Are you a healthcare professional who dreams of exploring new places, meeting diverse patients, and embarking on exciting adventures? If so, a career as a traveling healthcare professional might be the perfect for you. I started my travel nurse journey over nine years ago and still think it was the best decision of my life. In this blog post, I will guide you through the nine essential steps to becoming a traveling healthcare professional. Lets dive in!
Being a travel nurse, something that I love the most is the freedom and ability to explore new places both in the form of new cities while on assignment, and leisure vacations in between contracts. I love planning trips and finding unique experiences to do within that destination!
Over the years, I've made some expensive and timely mistakes, but also researched and learned lots of great tips and tricks for traveling both domestically and internationally. Check them out below!
The title is a little daunting. It’s never easy to step out of your comfort zone or overcome loneliness but being lonely can really take a toll on your emotional, mental, and sometimes even physical health!
As an extrovert, I thought traveling would be a piece of cake. I accepted my first assignment thinking it would be great and everyone would be nice and helpful, however, I was wrong. 12 hours into my contract, I was canceled. I was sad and defeated, with it being my first contract, I thought, “This is it, I’m going to be staff forever.”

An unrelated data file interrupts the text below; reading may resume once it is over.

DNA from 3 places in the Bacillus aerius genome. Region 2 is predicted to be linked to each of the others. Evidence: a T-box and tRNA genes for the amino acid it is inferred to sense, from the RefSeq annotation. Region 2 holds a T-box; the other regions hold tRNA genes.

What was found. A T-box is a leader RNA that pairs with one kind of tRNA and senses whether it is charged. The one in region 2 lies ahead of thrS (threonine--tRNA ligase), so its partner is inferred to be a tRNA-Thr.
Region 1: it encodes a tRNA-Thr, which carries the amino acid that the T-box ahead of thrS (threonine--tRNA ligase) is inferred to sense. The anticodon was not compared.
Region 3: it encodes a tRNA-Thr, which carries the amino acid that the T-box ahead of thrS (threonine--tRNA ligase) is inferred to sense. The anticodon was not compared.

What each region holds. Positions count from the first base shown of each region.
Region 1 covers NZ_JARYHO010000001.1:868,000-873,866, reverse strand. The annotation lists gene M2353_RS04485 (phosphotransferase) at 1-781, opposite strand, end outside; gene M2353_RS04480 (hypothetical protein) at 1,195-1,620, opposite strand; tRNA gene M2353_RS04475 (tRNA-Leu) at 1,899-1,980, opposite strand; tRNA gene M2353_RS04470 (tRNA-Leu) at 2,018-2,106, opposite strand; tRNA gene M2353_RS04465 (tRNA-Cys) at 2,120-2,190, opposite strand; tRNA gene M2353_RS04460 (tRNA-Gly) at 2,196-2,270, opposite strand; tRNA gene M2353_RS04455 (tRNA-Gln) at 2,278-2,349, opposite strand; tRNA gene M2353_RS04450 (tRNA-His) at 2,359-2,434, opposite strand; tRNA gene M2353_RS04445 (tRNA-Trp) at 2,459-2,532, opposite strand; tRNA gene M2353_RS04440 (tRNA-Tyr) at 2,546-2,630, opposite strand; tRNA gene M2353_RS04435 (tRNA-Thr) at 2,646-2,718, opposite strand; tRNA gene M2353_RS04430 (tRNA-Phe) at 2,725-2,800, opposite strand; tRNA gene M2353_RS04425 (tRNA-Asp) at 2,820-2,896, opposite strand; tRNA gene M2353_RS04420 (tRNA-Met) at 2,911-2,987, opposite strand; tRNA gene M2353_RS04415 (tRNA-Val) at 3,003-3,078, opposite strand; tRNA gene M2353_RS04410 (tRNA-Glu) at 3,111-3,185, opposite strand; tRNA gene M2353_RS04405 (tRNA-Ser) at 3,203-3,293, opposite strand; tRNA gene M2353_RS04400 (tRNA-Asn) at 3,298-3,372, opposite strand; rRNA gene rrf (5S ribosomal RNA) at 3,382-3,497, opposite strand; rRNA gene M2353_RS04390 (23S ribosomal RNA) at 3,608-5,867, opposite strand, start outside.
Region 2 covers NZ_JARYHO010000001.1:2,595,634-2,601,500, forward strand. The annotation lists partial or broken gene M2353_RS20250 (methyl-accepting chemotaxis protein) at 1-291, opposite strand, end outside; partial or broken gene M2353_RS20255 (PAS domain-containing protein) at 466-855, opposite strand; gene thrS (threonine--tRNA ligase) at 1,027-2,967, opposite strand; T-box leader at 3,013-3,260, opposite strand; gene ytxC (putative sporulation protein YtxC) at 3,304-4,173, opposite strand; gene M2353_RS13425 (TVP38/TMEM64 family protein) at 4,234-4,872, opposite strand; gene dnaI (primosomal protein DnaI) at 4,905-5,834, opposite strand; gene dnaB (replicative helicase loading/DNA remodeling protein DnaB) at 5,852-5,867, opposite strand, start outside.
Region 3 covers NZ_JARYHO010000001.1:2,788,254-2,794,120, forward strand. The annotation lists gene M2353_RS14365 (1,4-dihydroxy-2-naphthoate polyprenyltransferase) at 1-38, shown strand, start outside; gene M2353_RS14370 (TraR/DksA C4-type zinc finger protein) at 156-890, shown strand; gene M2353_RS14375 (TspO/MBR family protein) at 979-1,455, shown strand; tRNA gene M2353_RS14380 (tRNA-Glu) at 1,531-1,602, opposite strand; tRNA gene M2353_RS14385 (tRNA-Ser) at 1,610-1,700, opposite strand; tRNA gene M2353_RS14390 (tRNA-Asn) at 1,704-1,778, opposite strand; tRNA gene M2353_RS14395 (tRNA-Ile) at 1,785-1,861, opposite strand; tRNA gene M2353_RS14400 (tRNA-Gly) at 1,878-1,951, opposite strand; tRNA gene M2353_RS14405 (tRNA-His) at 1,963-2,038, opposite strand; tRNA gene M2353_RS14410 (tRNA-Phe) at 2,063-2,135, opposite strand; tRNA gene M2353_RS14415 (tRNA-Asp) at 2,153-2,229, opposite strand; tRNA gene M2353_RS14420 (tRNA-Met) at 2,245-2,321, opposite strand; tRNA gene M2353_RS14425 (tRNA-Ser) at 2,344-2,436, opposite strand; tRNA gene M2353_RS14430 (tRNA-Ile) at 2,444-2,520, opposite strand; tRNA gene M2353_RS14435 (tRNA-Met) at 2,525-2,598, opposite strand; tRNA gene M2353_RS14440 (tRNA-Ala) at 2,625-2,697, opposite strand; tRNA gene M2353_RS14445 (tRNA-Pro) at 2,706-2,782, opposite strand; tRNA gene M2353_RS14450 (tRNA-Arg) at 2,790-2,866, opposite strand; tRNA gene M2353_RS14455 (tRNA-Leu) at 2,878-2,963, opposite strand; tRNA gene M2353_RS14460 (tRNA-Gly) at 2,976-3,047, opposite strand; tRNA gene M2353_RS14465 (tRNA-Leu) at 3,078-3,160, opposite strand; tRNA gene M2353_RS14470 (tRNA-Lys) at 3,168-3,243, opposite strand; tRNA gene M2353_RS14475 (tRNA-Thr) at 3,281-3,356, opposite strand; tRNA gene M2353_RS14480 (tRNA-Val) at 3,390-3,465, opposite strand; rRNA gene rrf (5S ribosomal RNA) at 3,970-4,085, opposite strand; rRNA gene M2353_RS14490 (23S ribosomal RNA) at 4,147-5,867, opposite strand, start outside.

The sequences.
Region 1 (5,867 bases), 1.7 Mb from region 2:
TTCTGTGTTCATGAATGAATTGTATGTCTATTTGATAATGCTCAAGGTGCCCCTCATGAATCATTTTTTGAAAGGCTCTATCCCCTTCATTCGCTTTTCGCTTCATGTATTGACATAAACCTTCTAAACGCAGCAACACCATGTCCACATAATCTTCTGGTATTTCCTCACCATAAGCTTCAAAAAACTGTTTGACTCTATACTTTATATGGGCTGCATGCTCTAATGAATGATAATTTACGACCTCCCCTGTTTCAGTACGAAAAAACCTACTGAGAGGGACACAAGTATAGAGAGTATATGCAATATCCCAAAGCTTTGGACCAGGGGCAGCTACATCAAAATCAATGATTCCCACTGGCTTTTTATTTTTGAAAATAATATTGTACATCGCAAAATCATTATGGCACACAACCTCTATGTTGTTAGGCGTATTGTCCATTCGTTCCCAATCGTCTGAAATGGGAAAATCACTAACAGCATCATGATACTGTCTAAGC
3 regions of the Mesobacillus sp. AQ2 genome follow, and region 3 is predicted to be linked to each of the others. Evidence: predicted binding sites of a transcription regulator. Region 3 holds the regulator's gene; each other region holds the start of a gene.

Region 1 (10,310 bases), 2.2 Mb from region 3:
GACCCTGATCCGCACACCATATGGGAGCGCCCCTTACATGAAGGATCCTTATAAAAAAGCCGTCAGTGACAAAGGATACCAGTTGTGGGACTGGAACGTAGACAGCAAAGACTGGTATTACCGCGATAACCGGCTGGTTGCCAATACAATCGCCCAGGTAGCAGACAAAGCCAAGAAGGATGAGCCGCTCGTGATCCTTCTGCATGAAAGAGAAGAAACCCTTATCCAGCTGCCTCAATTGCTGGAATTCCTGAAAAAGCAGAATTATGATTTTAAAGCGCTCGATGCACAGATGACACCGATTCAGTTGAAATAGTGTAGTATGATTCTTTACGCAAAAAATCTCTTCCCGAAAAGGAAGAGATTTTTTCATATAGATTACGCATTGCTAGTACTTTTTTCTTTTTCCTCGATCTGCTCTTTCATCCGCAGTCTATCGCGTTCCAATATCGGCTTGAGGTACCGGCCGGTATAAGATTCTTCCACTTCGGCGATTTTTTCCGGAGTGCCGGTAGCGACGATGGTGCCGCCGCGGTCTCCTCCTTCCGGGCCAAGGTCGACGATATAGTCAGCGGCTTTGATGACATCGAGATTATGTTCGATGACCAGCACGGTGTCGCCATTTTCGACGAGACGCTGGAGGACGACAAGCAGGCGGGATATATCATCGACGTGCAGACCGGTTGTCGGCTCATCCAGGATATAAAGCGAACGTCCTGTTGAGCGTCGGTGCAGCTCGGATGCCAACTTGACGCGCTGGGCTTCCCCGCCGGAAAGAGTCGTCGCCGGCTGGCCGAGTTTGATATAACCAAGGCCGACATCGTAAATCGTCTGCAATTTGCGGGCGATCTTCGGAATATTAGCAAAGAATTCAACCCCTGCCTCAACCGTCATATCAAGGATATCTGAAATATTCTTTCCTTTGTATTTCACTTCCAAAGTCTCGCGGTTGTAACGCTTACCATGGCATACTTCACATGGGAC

I wallowed in self pity for about 3 days before switching agencies and getting a new contract. During this time, I was at an all time low. With the last bit of courage I had left, I went to my next contract in Boston, MA and prayed that it was the right decision. After being there for a week, I started to get my groove back. Thankfully, there were other travelers on my floor that I connected with right away....
To be completely honest, I started looking into travel when I was still in grad school. I knew that I wanted to work with the pediatric population for the duration of my career so my first concern was how to become a travel PT and still only work in pediatrics. I almost put the idea of travel on hold because it didn’t seem like there were enough short term travel contracts with peds to be able to get back to back placements. However, that’s when I began considering traveling as a school-based physical therapist.
Right off the bat, I found that there were quite a few pros and cons to this idea, so as a list person… making a pros/cons list was exactly what I did.
As a travel nurse, I often tell people that I live my best travel life 13 weeks at a time, which is typically the length of one contract. Thirteen weeks in a new place are full of ups and downs – the excitement of starting over, the horror of realizing you’re starting with zero other people in your social network, meeting new people and finding friends and having a grand old time, and then all of a sudden, your contract is over and it’s time to start the process all over again in a new city. It’s this cycle fueled by the adrenaline of everything and everyone shiny and new, made even knowing you could just dip after your contract if you’re just not feeling the vibe.